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Martian soil turned into bricks stronger than steel-reinforced concrete, paves way for human settlement on Mars

Los Angeles, News Nation Bureau | Updated : 28 April 2017, 08:19 PM
City on Mars: Bricks made of Martian soil give ray of hope to NASA for human settlement on red planet
City on Mars: Bricks made of Martian soil give ray of hope to NASA for human settlement on red planet

As the prospect of a human settlement on Mars or Moon and the City on Mars becomes the hot topic among space enthusiasts, scientists have brought it a step closer to reality with a new discovery. They have successfully created bricks out of Martian soil that has opened new hopes that the soil on the red planet can be used to make a building material just like it has been done on our planet Earth.

According to scientists, the building material is even stronger than steel-reinforced concrete which could be helpful building human settlement on Mars one day in future.

Martian soil turned into strong bricks:

A study published in Scientific Reports has revealed that researchers at the University of California at San Diego have discovered that a compound very similar to the soil found on Mars can be turned into an extremely strong, dense rock or brick.

They have said that the process to create the brick is very simple, that is using only compression was required to turn the soil into a rock, without any bake method, chemical or heat.

President Donald Trump’s bill has directed NASA to launch a manned mission to Mars in 2033 and the research, funded by US space agency, follows the bill.

“Near-future exploration to Mars connotes the technology of space construction,” the authors write. “Permanent human settlement on Mars requires infrastructure to sustain habitats and life. A steady supply of structural materials is integral towards this effort.”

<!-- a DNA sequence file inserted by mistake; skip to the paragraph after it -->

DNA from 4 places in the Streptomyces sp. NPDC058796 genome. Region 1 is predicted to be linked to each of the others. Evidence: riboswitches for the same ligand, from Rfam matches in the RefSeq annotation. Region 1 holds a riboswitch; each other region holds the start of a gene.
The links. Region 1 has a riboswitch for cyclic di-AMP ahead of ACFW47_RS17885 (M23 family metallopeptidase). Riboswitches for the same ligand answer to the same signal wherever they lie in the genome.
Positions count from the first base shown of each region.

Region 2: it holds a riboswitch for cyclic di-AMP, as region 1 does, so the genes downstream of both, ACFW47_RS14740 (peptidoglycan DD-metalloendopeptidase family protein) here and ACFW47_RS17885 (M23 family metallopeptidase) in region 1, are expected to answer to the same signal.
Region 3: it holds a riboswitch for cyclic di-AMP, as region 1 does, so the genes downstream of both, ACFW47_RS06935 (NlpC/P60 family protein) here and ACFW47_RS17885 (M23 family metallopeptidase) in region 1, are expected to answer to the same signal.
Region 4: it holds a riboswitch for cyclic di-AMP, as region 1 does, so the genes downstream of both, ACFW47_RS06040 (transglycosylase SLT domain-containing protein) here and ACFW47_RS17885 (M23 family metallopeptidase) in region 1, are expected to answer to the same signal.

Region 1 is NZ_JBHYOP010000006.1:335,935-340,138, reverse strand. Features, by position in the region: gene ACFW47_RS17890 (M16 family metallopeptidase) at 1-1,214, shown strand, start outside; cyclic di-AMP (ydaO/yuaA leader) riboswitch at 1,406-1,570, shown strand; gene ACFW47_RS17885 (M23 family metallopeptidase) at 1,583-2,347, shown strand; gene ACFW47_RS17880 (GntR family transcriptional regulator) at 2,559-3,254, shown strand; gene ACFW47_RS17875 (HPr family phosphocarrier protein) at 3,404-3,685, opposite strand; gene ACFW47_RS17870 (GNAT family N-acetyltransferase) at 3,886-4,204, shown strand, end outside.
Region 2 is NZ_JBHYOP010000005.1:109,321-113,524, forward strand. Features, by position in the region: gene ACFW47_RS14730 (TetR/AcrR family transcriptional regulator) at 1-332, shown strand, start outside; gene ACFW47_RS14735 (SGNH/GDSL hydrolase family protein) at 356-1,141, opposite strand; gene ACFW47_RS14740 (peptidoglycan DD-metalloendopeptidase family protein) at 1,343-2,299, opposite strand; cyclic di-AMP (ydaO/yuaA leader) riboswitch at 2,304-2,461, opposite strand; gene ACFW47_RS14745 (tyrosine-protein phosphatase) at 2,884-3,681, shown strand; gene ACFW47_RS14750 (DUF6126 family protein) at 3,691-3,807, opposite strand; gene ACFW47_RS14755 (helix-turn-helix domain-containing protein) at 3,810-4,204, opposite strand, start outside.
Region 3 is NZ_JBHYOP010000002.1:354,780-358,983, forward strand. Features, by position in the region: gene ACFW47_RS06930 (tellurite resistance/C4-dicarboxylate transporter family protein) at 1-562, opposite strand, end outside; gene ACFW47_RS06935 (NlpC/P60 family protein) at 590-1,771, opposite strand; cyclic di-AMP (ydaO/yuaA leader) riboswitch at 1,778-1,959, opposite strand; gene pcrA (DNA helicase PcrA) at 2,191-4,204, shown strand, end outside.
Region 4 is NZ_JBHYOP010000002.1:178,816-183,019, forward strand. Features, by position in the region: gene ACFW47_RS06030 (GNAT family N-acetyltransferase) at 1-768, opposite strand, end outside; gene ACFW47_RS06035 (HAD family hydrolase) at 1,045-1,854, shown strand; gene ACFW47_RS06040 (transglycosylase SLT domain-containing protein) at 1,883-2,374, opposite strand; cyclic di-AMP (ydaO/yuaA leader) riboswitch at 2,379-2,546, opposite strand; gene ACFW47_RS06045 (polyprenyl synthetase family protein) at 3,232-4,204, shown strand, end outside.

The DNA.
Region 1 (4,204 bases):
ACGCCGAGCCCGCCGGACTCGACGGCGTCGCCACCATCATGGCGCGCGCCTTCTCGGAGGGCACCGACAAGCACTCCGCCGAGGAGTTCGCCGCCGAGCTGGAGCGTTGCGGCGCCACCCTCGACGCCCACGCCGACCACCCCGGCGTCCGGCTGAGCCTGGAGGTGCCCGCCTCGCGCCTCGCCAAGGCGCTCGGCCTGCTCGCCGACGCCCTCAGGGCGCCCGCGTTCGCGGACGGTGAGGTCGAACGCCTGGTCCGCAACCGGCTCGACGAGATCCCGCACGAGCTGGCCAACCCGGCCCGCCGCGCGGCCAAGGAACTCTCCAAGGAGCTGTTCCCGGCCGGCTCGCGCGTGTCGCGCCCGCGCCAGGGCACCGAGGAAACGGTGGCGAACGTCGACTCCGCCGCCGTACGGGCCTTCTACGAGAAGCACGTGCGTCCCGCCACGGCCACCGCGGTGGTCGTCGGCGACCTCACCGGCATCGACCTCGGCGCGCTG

To carry out the study, a Martian soil simulant dubbed Mars-1a that has a chemical composition very similar the one found on the planet was used by scientists, who have attempted the same in the past as well.

However, all the attempts made previously required polymers to bound the soil together. But this time, polymers were not required at all.

Mars-1a was encased in a rubber tube and was then compacted under high pressure for a small sample. Compression which was equivalent to a hammer blow was sufficient to turn it into a dense rock.

The rock was stronger than typical steel-reinforced concrete. Further study revealed that compression alone turned the soil into rock. What acted as a bonding agent was the nanoparticle iron oxide, common to Martian soil.

“Martian habitats are ideally constructed using only locally available soils; extant attempts to process structural materials on Mars, however, generally require additives or calcination,” the study says. “In this work we demonstrate that Martian soil simulant Mars-1a can be directly compressed at ambient into a strong solid without additives, highlighting a possible aspect of complete Martian in-situ resource utilization.”

What next?

The scientists now have plans to use the same process to create larger bricks. According to them, if further experiments turn out to be successful, the same technique could be helpful in creating structures on Mars by compacting a layer of soil then placing another layer on top and compacting that—and continuing this process until the structure is complete.

"The people who will go to Mars will be incredibly brave,” Qiao said in a statement. “They will be pioneers. And I would be honored to be their brick maker.”

NASA’s hope of human settlement on Mars:

NASA is exploring all the options that could pave the way for sending first humans to Mars by the 2030s. It is currently working on the development of Orion spacecraft, which the US agency plans to use to send humans on Mars.

Once the Orion aircraft passes all the safety tests, NASA will send astronauts into space to a distance never covered by humans ever. Eventually, astronauts will then be sent to low-Mars orbit.

ALSO READ | Scars on Mars: Surface of red planet covered by five giant marks caused by asteroid impacts, reveal NASA study

NASA also has plans to build a research and operations “outpost” on the surface of Mars. However, getting the material needed to construct permanent structures on the red planet will be a challenge, especially if they have to be transported from Earth.

First Published: Friday, April 28, 2017 05:09 PM

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